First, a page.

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Provo • Bronco Mendenhall subscribes to the theory that there is no such thing as a good loss, but Saturday night's gut-wrenching 24-23 setback to No. 10 UCLA at the Rose Bowl did more good than harm to the Cougars' confidence level, the coach said after BYU dropped to 2-1.
"We are playing really quality opponents, and wherever they are, home or away, we are playing them right down to the end," Mendenhall said. "I like our team. I like how hard they try. They gave us a chance all the way to the end against a really good team."
Media pollsters didn't punish the Cougars too much for the last-second loss, dropping them from No. 19 to No. 22 in the Associated Press Top 25; they fell out of the Amway Coaches Poll. The Bruins (3-0) moved up to No. 9 in the AP Poll.
The Cougars' killer September schedule continues Saturday at unranked Michigan, which handled UNLV 28-7 at Michigan Stadium last week to improve to 2-1, holding the Rebels to 235 total yards in front of 108,683 fans.
"This is what [independence and scheduling moving forward] is going to be like," Mendenhall said. "A lot of close games, a lot of tough games, a lot of hard-fought games in front of a lot of people. That's what we are after."
BYU lost to UCLA because it couldn't stop the run, giving up 296 yards on the ground, including 219 to Paul Perkins. The junior became the first back to rush for more than 200 yards against BYU since 2001. Michigan gained 254 yards on the ground against UNLV.
The Cougars played without nose tackle Travis Tuiloma, who said on Twitter after the game that he's hoping to be ready this week for Michigan after suffering a knee injury in the 33-28 win at Nebraska two weeks ago. Mendenhall declined to use Tuiloma's absence as an excuse.
"I think [Perkins] was just very patient in finding holes, and then making us miss," Mendenhall said. "We missed a lot of tackles on him. So having Travis certainly helps and gives us a lot of other options. And I would love to have him back. I would just praise their back. He did a nice job."
Mendenhall's message to his team after losing a game it controlled for 55 minutes?
"I told them to stay together and we would get back to work," he said. "Simple."
The Cougars got their running game going in the second half, after another slow start, and finished with 161 yards on the ground. They got a career-high 149 of those yards from senior Adam Hine. But on the final series that ended with freshman quarterback Tanner Mangum getting picked off by Myles Jack on a desperation 4th-and-7 throw, former walk on Nate Carter got a carry that picked up just 3 yards on second-and-10.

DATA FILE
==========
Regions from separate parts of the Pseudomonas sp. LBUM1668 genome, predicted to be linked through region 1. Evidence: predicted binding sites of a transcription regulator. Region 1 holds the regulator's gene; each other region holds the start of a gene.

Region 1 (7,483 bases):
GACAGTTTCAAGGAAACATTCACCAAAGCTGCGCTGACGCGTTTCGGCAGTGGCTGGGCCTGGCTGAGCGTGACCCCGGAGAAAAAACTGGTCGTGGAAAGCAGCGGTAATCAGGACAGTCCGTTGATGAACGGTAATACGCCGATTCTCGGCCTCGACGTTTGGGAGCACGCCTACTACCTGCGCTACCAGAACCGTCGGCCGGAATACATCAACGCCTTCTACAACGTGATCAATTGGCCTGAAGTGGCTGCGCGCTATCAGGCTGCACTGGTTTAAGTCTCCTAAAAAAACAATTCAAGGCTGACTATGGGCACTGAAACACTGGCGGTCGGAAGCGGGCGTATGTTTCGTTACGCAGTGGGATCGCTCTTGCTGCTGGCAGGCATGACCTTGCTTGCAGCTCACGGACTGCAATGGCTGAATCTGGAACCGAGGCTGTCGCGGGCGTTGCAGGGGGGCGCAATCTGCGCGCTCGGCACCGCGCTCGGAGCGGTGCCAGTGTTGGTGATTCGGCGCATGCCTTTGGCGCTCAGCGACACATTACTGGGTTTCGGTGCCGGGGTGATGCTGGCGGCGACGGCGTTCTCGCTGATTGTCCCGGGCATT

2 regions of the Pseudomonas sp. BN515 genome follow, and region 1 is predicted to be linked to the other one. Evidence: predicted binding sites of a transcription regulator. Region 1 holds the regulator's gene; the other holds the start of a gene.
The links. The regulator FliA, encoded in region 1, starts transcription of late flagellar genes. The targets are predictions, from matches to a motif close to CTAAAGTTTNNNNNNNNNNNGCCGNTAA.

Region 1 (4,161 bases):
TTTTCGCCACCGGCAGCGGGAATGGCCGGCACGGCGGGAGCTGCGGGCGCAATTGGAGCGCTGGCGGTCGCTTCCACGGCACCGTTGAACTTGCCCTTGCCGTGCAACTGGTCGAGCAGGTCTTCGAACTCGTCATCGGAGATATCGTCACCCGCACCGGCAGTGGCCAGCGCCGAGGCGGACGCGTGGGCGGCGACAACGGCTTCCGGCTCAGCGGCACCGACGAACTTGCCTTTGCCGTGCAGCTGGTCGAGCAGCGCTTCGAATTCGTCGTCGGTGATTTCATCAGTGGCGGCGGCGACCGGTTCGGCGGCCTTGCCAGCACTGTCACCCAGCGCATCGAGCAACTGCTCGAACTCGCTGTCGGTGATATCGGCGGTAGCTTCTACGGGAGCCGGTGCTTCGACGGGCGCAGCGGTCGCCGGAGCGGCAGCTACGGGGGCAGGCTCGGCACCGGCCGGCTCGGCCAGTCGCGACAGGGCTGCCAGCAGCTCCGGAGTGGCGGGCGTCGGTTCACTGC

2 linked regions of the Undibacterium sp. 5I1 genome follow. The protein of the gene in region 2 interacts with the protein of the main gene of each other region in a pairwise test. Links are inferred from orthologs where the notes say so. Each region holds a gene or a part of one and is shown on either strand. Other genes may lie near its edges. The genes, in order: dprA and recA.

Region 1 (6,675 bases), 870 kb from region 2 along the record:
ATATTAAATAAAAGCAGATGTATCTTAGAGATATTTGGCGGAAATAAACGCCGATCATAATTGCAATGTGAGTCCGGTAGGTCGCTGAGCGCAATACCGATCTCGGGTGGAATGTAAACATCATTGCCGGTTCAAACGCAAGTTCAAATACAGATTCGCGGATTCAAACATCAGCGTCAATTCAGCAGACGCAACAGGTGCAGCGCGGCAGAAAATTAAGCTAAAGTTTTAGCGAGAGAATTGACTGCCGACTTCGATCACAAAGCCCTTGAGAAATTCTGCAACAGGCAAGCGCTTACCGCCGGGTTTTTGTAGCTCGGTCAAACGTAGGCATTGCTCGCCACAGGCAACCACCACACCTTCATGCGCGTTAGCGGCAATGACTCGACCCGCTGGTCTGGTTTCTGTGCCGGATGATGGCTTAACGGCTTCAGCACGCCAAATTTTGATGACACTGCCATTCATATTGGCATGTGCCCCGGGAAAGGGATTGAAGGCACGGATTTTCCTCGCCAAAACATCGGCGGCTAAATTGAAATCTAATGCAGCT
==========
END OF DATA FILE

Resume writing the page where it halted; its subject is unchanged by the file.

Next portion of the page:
"The job is just to make sure we are fresh," Anae said of the odd play call. "That was our whole deal with the running backs."
On the previous drive, which ended with a 32-yard field goal to give BYU a 23-17 lead with 5:39 remaining, Anae called for a handoff to Hine on third-and-5. It picked up just 2 yards.
"Keep in mind that we are breaking in a freshman quarterback," Anae said, after noting that last week against Boise State the conservative play-calling approach worked in the fourth quarter.
Receiver Mitchell Juergens, who had a big play called back when Ryker Mathews was flagged for holding, said the Cougars will bounce back after the loss, something they didn't do last year when they dropped four straight after a 4-0 start.
"Honestly, just because we are not undefeated, that doesn't mean it is a bad season," Juergens said. "I mean, it is one loss. We have the entire season ahead of us. We hope that BYU nation continues to have our back, and supports us, because we are really going to do some special things."
Their next chance comes Saturday at the Big House (noon MDT, ABC), where Michigan will be a five- or six-point favorite.
"From what I've seen so far [of the Cougars' morale after the loss], there are a lot of guys picking each other up, supporting each other, and we will be ready for Michigan," Juergens said.
No. 22 BYU at Michigan
P Saturday, noon MDT
TV • Ch. 4